NEW YORK/SEOUL/UNITED NATIONS – The U.S. has knocked back a call to ease sanctions on North Korea despite threats of further provocations, with President Donald Trump saying he would “take care of” any threats the regime had in the works.
Washington was responding to a U.N. Security Council proposal by China and Russia to lessen the economic embargo on North Korea. The countries — Cold War allies of North Korea who have recently repaired their ties with leader Kim Jong Un — said the changes were warranted because the regime had complied with United Nations resolutions and needed “humanitarian and livelihood” relief, according to a draft provided by diplomats who asked not to be named.
The U.S. rejected the proposal, saying it was premature to ease sanctions while North Korea advances prohibited weapons systems and threatens escalation, according to a State Department official who asked not be named. The U.S. remained committed to achieving North Korea’s “complete denuclearization” through negotiations, the official said.
The draft called for a ban to be lifted on North Koreans working abroad and the termination of a 2017 requirement for all such workers to be repatriated by next week. The draft also sought to exempt inter-Korean rail and road cooperation projects from U.N. sanctions.
It was not immediately clear when or if the draft resolution could be put to a vote in the 15-member Security Council. A resolution needs nine votes in favor and no vetoes by the United States, France, the United Kingdom, Russia or China to pass.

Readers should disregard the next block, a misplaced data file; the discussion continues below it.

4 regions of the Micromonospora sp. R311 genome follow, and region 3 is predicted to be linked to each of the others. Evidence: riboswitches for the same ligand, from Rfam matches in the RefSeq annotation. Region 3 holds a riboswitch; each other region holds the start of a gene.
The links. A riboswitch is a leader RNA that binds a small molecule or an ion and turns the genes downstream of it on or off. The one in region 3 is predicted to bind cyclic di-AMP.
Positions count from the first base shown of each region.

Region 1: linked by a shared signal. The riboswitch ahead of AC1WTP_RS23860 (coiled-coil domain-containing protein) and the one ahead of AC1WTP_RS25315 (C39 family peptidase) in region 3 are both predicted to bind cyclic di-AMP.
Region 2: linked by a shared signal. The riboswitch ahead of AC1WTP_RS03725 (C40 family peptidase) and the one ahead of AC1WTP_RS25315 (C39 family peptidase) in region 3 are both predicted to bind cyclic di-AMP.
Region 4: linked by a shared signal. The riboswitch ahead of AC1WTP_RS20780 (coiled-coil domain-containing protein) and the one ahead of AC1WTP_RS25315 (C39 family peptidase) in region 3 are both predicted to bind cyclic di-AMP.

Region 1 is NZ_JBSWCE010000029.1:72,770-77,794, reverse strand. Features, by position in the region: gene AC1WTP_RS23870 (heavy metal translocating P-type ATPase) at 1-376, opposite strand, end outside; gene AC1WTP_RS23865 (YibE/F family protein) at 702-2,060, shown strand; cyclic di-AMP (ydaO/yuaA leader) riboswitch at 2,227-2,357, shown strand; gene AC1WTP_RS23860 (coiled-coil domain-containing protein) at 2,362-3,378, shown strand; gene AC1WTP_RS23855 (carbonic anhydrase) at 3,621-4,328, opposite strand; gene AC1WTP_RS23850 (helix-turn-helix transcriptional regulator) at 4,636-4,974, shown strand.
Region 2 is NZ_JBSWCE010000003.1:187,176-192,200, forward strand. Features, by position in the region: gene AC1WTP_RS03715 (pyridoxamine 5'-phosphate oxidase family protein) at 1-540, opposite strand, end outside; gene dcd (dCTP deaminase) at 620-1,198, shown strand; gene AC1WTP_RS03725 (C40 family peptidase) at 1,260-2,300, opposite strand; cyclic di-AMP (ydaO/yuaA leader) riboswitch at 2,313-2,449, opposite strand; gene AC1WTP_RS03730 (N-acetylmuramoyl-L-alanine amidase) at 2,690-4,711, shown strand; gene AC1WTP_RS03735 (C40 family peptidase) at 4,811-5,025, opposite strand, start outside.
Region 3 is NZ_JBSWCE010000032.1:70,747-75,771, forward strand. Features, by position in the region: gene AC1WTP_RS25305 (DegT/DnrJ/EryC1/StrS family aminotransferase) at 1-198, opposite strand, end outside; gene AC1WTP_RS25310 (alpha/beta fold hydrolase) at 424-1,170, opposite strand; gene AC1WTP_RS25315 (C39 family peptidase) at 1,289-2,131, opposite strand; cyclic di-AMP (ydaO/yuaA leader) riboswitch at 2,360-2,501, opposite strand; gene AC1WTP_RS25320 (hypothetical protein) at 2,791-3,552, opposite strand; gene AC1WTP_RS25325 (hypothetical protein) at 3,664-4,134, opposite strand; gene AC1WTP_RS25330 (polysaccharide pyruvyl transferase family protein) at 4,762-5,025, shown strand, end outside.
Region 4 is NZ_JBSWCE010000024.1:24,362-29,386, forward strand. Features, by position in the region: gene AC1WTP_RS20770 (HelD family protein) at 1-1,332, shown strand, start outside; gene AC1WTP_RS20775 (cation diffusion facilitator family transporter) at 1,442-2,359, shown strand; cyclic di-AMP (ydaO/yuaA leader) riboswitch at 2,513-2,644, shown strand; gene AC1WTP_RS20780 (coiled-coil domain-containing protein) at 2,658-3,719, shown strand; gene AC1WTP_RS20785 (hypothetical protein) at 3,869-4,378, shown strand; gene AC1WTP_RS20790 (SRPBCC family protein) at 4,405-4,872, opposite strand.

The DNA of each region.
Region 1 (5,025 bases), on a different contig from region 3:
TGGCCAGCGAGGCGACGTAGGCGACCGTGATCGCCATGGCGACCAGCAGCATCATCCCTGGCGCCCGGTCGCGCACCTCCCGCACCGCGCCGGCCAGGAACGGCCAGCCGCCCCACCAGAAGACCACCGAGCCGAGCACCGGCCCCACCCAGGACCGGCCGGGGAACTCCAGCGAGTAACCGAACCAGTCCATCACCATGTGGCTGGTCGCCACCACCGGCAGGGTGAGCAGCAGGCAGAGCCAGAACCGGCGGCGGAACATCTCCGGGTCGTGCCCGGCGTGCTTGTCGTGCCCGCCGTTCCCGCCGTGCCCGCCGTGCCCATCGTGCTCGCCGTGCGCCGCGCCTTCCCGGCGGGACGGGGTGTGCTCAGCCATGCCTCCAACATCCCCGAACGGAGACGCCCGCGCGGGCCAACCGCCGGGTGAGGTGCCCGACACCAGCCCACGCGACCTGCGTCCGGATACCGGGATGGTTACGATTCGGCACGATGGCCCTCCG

“We’re not rushing things,” Russian U.N. Ambassador Vassily Nebenzia told Reuters, adding that negotiations with council members would begin Tuesday. He said the sanctions they had proposed lifting were “not directly related to the North Korea nuclear program” and that “this is a humanitarian issue.”
The draft welcomes “the continuation of the dialogue between the United States and the DPRK at all levels, aimed at establishing new U.S.-DPRK relations, building mutual confidence and joining efforts to build a lasting and stable peace on the Korean Peninsula in a staged and synchronized manner.” DPRK stands for the Democratic People’s Republic of Korea.
It also calls for the so-called six-party talks between North Korea, South Korea, China, the United States, Russia and Japan to be resumed, or for the launch of “multilateral consultations in any other similar format, with the goal of facilitating a peaceful and comprehensive solution through dialogue.”
Russia and China have long said the Security Council should reward Pyongyang after Kim pledged in 2018 to work toward denuclearization.
At a council meeting on North Korea last week, called by the United States, China’s U.N. Ambassador Zhang Jun said sanctions should be adjusted to “head off a dramatic reversal” of the situation.
The draft resolution circulated to the Security Council by Russia and China said the sanctions would be terminated “with the intent of enhancing the livelihood of the civilian population.”
The industries on which Russia and China have proposed lifting controls have earned North Korea hundreds of millions of dollars. The sanctions and were put in place in 2016 and 2017 to try and cut off funding for Pyongyang’s nuclear and missile programs.
The U.S., the U.K. and France have insisted that no U.N. sanctions should be lifted until North Korea gives up its nuclear and ballistic missile programs. Pyongyang has been subject to U.N. sanctions because of those programs since 2006.